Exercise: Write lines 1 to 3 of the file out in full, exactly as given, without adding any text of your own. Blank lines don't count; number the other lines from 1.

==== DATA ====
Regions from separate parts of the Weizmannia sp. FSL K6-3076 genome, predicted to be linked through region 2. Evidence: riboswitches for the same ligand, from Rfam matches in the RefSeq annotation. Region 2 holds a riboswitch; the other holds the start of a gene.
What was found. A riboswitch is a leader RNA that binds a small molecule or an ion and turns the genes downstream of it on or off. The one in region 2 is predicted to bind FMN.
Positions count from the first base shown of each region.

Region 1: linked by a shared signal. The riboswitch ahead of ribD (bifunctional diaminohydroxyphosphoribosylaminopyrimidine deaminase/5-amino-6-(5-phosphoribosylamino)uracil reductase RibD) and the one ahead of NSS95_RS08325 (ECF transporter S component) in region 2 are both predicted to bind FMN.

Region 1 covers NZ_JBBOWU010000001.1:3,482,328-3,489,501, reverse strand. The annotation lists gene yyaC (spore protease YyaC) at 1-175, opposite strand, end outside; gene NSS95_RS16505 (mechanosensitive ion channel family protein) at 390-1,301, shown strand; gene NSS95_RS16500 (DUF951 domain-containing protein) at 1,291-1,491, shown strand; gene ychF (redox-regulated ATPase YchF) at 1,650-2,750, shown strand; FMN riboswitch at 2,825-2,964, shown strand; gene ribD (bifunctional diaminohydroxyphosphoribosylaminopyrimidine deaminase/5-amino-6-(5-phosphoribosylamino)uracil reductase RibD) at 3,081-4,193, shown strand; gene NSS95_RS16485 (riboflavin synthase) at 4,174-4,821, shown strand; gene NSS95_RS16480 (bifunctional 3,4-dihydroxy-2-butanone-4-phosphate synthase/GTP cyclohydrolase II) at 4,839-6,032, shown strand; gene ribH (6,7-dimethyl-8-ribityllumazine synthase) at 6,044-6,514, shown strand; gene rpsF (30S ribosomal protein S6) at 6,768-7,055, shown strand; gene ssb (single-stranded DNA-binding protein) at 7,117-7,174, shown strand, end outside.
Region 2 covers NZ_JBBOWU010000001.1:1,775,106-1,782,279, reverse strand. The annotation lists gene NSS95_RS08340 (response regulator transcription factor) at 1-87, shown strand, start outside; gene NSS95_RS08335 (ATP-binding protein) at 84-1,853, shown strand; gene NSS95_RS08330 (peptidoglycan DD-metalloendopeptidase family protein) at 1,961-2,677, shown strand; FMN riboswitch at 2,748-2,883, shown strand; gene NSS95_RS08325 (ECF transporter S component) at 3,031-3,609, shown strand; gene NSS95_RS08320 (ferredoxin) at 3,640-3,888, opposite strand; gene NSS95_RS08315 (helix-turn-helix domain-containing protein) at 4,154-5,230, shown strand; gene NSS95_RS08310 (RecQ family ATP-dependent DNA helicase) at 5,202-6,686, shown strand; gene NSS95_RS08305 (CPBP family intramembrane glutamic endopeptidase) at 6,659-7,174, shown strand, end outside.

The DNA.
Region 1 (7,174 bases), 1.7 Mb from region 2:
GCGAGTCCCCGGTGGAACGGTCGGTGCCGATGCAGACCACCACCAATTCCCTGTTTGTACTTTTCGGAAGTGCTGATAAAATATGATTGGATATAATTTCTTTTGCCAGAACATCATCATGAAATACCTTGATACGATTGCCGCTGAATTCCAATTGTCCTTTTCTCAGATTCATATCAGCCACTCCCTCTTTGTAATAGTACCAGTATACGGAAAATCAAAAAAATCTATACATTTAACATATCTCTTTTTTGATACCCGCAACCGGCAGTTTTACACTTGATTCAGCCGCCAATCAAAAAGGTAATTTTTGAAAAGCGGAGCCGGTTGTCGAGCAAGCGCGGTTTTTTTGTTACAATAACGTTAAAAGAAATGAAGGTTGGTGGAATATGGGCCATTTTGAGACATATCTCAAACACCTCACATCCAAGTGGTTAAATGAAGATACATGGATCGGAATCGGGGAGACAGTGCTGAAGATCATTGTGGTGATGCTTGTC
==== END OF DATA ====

Regions from separate parts of the Weizmannia sp. FSL K6-3076 genome, predicted to be linked through region 2. Evidence: riboswitches for the same ligand, from Rfam matches in the RefSeq annotation. Region 2 holds a riboswitch; the other holds the start of a gene.
What was found. A riboswitch is a leader RNA that binds a small molecule or an ion and turns the genes downstream of it on or off. The one in region 2 is predicted to bind FMN.
Positions count from the first base shown of each region.